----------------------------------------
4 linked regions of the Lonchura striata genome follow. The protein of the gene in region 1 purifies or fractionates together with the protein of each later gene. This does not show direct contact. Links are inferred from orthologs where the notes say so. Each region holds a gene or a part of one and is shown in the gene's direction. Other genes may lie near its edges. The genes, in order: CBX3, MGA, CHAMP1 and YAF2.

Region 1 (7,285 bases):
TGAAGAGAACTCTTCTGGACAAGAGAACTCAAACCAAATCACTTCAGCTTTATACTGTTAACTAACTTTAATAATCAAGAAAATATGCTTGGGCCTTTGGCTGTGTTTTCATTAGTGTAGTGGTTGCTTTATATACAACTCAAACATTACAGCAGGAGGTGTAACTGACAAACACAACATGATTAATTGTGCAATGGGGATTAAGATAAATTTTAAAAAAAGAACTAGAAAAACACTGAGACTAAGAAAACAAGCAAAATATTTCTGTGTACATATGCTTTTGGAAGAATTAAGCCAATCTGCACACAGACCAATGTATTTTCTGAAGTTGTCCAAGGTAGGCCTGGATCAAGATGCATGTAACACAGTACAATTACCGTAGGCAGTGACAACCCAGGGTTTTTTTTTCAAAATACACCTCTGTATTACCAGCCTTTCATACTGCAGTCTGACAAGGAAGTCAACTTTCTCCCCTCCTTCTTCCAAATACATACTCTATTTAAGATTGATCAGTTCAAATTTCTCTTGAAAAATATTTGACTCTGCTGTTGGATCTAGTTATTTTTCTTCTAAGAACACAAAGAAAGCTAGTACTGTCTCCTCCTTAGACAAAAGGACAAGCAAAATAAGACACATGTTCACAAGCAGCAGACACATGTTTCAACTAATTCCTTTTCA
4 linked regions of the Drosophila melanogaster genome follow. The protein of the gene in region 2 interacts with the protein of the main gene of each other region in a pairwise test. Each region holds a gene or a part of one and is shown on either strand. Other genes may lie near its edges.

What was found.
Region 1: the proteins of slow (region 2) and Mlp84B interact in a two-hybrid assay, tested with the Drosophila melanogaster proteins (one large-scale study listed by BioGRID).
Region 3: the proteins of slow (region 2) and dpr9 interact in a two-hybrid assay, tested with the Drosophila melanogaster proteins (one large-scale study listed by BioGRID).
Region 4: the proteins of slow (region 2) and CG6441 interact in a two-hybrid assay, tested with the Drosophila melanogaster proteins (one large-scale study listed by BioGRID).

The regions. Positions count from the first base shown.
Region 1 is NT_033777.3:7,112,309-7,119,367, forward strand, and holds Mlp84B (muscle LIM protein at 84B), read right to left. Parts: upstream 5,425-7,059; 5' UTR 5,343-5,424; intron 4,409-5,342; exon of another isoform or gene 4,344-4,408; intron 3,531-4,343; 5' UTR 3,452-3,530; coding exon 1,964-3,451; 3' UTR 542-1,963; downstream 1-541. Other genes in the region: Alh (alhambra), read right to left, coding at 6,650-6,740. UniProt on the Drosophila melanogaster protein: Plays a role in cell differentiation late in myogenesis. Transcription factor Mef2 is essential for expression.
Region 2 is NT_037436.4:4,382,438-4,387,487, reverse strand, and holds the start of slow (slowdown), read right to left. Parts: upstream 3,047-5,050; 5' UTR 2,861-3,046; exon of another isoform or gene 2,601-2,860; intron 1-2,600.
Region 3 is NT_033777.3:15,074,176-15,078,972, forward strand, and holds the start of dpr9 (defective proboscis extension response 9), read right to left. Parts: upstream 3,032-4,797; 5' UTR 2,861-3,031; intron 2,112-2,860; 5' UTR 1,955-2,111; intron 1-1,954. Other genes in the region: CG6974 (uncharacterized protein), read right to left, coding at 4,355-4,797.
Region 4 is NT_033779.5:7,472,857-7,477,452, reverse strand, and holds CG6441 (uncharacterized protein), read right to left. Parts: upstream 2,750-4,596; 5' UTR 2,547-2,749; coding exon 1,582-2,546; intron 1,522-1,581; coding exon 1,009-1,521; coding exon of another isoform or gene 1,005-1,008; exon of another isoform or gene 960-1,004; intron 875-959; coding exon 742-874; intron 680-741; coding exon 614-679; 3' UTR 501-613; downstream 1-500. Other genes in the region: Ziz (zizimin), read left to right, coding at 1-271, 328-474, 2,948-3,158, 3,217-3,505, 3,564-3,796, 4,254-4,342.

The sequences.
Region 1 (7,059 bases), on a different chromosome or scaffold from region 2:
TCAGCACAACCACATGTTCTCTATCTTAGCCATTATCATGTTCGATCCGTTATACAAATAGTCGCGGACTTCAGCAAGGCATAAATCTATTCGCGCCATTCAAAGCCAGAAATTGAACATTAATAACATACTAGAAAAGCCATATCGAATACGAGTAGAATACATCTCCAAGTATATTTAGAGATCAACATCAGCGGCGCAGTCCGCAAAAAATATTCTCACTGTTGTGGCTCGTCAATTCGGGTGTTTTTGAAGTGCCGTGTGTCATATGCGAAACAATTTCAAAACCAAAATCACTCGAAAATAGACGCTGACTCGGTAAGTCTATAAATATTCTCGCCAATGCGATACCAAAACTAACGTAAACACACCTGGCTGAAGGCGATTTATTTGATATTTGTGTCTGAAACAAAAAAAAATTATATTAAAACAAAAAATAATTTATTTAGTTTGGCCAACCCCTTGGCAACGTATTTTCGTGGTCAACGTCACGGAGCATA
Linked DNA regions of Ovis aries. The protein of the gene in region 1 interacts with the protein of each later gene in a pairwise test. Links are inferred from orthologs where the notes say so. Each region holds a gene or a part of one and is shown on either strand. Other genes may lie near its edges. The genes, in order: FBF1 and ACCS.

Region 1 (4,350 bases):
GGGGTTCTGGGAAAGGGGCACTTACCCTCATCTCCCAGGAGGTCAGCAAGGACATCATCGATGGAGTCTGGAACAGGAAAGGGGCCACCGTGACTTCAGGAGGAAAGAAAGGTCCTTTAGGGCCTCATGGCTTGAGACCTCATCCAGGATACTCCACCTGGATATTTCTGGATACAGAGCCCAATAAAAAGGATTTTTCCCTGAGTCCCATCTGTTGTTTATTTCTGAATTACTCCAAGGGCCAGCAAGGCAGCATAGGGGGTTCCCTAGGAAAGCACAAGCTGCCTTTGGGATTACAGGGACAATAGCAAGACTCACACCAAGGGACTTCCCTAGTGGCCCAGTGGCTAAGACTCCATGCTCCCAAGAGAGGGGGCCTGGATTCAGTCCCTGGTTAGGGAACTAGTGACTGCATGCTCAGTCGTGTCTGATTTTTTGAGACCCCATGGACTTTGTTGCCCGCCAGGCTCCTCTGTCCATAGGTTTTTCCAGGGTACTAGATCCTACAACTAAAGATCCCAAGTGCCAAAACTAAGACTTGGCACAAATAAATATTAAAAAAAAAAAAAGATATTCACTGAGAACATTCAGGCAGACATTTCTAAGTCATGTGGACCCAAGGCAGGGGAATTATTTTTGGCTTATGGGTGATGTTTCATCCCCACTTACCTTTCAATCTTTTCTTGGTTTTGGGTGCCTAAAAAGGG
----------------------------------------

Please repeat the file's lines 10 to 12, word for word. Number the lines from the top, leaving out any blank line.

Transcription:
Region 1 is NT_033777.3:7,112,309-7,119,367, forward strand, and holds Mlp84B (muscle LIM protein at 84B), read right to left. Parts: upstream 5,425-7,059; 5' UTR 5,343-5,424; intron 4,409-5,342; exon of another isoform or gene 4,344-4,408; intron 3,531-4,343; 5' UTR 3,452-3,530; coding exon 1,964-3,451; 3' UTR 542-1,963; downstream 1-541. Other genes in the region: Alh (alhambra), read right to left, coding at 6,650-6,740. UniProt on the Drosophila melanogaster protein: Plays a role in cell differentiation late in myogenesis. Transcription factor Mef2 is essential for expression.
Region 2 is NT_037436.4:4,382,438-4,387,487, reverse strand, and holds the start of slow (slowdown), read right to left. Parts: upstream 3,047-5,050; 5' UTR 2,861-3,046; exon of another isoform or gene 2,601-2,860; intron 1-2,600.
Region 3 is NT_033777.3:15,074,176-15,078,972, forward strand, and holds the start of dpr9 (defective proboscis extension response 9), read right to left. Parts: upstream 3,032-4,797; 5' UTR 2,861-3,031; intron 2,112-2,860; 5' UTR 1,955-2,111; intron 1-1,954. Other genes in the region: CG6974 (uncharacterized protein), read right to left, coding at 4,355-4,797.